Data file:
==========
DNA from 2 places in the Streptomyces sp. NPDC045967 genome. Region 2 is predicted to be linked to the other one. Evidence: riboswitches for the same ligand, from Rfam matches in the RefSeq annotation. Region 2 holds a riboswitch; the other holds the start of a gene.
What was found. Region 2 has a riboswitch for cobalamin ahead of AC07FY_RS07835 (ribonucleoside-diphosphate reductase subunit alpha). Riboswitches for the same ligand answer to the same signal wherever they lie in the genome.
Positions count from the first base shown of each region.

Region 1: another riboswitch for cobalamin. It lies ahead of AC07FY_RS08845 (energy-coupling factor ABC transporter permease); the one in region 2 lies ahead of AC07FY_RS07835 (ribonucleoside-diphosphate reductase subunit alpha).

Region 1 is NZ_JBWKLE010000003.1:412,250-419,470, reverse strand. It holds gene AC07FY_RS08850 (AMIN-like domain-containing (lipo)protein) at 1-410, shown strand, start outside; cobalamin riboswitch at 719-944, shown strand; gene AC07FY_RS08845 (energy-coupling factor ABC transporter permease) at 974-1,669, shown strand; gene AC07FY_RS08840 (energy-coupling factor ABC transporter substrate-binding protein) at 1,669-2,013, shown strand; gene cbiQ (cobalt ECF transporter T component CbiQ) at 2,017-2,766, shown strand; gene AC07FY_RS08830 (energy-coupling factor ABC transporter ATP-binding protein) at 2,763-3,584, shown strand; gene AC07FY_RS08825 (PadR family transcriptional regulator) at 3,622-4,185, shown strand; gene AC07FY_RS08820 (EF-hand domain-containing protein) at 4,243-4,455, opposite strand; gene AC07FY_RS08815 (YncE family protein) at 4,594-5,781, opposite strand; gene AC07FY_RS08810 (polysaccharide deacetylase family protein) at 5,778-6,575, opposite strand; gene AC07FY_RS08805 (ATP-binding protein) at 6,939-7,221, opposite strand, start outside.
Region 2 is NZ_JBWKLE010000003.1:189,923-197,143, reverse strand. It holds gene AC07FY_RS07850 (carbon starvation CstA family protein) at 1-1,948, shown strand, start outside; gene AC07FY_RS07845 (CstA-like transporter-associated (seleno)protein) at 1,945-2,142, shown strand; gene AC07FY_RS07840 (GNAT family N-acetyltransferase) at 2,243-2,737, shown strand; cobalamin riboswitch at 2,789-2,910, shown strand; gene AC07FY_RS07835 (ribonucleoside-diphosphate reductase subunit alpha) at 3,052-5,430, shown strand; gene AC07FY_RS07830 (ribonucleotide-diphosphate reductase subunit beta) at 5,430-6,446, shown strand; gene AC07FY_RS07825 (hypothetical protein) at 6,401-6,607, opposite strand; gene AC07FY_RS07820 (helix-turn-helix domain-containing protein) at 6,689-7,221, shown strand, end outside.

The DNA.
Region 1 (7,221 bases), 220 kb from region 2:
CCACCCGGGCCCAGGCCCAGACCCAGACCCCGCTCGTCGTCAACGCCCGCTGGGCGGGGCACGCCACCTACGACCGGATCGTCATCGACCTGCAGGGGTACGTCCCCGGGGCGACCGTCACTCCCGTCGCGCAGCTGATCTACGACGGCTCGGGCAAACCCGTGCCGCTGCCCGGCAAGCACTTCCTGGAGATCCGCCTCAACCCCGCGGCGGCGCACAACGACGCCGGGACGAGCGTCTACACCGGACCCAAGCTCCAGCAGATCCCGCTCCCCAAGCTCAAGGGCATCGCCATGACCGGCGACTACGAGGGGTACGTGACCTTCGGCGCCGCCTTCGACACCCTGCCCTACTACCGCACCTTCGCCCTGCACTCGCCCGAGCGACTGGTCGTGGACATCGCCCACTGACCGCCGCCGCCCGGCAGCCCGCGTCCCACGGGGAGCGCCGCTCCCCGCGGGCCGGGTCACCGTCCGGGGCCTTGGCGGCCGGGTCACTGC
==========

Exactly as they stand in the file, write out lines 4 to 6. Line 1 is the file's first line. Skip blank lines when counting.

Region 1: another riboswitch for cobalamin. It lies ahead of AC07FY_RS08845 (energy-coupling factor ABC transporter permease); the one in region 2 lies ahead of AC07FY_RS07835 (ribonucleoside-diphosphate reductase subunit alpha).

Region 1 is NZ_JBWKLE010000003.1:412,250-419,470, reverse strand. It holds gene AC07FY_RS08850 (AMIN-like domain-containing (lipo)protein) at 1-410, shown strand, start outside; cobalamin riboswitch at 719-944, shown strand; gene AC07FY_RS08845 (energy-coupling factor ABC transporter permease) at 974-1,669, shown strand; gene AC07FY_RS08840 (energy-coupling factor ABC transporter substrate-binding protein) at 1,669-2,013, shown strand; gene cbiQ (cobalt ECF transporter T component CbiQ) at 2,017-2,766, shown strand; gene AC07FY_RS08830 (energy-coupling factor ABC transporter ATP-binding protein) at 2,763-3,584, shown strand; gene AC07FY_RS08825 (PadR family transcriptional regulator) at 3,622-4,185, shown strand; gene AC07FY_RS08820 (EF-hand domain-containing protein) at 4,243-4,455, opposite strand; gene AC07FY_RS08815 (YncE family protein) at 4,594-5,781, opposite strand; gene AC07FY_RS08810 (polysaccharide deacetylase family protein) at 5,778-6,575, opposite strand; gene AC07FY_RS08805 (ATP-binding protein) at 6,939-7,221, opposite strand, start outside.
Region 2 is NZ_JBWKLE010000003.1:189,923-197,143, reverse strand. It holds gene AC07FY_RS07850 (carbon starvation CstA family protein) at 1-1,948, shown strand, start outside; gene AC07FY_RS07845 (CstA-like transporter-associated (seleno)protein) at 1,945-2,142, shown strand; gene AC07FY_RS07840 (GNAT family N-acetyltransferase) at 2,243-2,737, shown strand; cobalamin riboswitch at 2,789-2,910, shown strand; gene AC07FY_RS07835 (ribonucleoside-diphosphate reductase subunit alpha) at 3,052-5,430, shown strand; gene AC07FY_RS07830 (ribonucleotide-diphosphate reductase subunit beta) at 5,430-6,446, shown strand; gene AC07FY_RS07825 (hypothetical protein) at 6,401-6,607, opposite strand; gene AC07FY_RS07820 (helix-turn-helix domain-containing protein) at 6,689-7,221, shown strand, end outside.